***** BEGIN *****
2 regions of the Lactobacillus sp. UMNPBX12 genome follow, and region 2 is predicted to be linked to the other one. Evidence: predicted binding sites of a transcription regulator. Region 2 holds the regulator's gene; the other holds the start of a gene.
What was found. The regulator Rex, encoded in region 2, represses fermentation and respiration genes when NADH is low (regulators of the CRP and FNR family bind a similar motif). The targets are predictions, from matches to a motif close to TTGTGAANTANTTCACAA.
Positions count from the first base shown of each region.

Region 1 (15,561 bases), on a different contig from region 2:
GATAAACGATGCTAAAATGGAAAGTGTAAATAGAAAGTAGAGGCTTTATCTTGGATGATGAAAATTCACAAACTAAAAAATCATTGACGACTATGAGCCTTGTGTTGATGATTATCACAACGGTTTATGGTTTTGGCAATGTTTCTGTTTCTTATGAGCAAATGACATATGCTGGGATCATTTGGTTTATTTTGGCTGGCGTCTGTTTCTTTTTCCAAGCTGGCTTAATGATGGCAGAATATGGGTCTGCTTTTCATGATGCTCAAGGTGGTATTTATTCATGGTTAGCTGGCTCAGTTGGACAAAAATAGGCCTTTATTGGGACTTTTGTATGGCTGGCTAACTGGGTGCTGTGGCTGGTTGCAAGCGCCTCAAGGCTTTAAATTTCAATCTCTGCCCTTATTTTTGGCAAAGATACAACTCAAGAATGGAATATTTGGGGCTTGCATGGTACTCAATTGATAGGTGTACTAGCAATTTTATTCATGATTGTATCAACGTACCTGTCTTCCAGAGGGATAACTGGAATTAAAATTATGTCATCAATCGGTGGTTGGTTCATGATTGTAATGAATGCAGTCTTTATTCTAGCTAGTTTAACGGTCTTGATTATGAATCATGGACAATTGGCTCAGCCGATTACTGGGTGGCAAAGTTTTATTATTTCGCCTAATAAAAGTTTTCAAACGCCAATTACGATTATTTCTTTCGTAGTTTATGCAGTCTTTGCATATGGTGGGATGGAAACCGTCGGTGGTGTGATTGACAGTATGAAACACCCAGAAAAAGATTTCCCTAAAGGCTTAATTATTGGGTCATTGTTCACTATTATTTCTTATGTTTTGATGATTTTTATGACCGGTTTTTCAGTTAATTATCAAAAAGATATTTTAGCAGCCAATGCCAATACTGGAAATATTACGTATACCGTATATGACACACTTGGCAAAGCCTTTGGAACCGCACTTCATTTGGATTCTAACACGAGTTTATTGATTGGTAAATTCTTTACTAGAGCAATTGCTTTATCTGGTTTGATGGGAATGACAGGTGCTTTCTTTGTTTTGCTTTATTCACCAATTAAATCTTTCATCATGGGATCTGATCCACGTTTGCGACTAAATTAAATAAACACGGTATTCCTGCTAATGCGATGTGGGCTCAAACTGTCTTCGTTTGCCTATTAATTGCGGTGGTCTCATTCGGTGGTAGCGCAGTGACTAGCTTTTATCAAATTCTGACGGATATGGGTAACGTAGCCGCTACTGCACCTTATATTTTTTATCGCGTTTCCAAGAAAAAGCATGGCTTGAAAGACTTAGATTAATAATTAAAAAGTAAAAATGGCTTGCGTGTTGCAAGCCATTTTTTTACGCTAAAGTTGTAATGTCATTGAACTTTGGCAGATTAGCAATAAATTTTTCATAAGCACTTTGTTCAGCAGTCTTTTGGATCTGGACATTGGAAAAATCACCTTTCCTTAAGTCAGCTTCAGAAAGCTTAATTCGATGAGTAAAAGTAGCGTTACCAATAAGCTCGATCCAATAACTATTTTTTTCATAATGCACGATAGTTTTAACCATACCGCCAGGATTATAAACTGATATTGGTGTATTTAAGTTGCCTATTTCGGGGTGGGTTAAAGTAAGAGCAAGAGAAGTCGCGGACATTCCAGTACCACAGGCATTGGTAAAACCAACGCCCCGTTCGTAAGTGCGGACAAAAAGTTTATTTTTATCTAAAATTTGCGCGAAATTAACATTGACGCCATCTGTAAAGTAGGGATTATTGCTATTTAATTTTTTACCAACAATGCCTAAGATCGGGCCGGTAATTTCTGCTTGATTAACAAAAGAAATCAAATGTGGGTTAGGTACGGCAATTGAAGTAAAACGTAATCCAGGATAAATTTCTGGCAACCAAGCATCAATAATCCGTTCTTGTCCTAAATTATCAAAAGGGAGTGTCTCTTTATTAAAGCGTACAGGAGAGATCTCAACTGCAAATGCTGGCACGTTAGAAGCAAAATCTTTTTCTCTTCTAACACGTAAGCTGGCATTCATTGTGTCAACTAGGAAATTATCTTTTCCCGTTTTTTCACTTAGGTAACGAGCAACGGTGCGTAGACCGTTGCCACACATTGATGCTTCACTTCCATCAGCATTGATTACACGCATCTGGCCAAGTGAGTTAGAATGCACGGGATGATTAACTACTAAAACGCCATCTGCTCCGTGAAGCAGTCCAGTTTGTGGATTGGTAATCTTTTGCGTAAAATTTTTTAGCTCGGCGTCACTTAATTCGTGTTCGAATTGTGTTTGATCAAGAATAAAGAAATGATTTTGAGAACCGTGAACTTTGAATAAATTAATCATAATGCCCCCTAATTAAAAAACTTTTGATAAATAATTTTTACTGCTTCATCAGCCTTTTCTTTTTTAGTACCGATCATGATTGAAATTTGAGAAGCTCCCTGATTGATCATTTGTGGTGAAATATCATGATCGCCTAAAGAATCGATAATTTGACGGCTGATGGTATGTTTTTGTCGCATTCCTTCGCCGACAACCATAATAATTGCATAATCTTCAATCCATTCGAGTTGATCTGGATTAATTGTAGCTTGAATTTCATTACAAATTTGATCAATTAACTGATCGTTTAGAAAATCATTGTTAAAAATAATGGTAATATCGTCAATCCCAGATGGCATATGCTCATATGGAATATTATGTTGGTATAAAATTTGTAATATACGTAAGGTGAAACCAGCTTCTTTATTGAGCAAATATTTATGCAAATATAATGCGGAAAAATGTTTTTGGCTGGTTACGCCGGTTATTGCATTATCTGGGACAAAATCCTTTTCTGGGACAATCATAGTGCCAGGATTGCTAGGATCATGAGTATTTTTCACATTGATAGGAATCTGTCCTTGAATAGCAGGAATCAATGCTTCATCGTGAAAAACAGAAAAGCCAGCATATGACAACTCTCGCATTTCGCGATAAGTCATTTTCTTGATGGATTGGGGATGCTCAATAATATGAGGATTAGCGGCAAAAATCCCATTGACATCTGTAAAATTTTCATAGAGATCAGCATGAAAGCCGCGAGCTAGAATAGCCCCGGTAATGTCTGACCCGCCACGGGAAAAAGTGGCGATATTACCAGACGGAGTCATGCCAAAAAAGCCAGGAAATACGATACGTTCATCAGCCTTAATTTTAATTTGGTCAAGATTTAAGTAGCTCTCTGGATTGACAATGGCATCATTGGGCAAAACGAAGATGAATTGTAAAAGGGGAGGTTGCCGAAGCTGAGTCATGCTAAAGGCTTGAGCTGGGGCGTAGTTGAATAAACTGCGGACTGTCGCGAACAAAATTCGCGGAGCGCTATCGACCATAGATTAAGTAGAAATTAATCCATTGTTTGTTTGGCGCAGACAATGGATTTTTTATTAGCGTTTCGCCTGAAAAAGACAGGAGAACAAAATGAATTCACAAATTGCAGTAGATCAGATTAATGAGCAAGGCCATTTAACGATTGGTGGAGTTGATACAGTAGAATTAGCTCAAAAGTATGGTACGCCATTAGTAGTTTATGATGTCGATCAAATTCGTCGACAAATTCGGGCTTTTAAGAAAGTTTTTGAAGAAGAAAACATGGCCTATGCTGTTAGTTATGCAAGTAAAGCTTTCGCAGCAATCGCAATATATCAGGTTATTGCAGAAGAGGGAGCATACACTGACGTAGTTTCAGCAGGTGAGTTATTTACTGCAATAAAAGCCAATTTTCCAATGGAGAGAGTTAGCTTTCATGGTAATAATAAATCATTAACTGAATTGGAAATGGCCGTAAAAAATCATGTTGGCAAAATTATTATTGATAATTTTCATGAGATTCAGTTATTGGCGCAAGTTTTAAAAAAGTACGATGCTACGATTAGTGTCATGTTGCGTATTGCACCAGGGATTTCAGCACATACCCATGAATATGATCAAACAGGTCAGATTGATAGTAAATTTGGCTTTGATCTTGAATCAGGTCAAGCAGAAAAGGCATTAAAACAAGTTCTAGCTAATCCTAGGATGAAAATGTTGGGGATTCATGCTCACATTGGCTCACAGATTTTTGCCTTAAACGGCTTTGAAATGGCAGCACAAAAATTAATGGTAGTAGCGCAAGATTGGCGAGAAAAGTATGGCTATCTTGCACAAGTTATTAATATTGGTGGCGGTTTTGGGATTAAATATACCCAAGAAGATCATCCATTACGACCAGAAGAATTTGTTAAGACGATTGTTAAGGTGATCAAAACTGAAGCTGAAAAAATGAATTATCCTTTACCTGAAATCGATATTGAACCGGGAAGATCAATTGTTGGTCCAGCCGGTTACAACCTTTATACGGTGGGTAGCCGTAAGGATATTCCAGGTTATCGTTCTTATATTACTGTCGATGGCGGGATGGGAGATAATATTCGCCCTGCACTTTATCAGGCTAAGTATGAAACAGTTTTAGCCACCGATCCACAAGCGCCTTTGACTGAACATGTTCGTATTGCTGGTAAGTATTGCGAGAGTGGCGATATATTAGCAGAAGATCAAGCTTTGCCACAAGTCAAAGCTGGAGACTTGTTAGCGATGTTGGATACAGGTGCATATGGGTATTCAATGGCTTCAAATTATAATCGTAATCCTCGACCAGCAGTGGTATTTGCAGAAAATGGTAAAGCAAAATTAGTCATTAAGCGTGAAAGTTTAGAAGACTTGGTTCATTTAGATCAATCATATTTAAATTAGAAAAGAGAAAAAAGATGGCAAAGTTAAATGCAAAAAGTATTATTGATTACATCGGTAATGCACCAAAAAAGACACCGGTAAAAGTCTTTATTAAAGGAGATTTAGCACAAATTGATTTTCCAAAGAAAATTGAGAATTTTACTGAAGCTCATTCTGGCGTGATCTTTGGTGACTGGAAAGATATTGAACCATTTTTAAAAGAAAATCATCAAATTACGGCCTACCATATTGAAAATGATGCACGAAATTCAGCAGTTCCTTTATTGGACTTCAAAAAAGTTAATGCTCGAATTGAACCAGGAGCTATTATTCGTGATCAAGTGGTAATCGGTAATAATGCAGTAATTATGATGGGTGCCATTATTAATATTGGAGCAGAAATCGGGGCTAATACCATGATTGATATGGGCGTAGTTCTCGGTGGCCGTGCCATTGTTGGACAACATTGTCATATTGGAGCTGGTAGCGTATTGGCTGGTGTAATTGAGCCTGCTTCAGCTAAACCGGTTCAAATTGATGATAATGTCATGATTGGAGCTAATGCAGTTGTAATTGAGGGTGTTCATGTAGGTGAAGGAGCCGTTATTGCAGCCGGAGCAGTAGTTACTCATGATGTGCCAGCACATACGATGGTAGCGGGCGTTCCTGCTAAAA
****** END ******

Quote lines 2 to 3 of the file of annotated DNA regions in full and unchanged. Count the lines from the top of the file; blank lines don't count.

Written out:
What was found. The regulator Rex, encoded in region 2, represses fermentation and respiration genes when NADH is low (regulators of the CRP and FNR family bind a similar motif). The targets are predictions, from matches to a motif close to TTGTGAANTANTTCACAA.
Positions count from the first base shown of each region.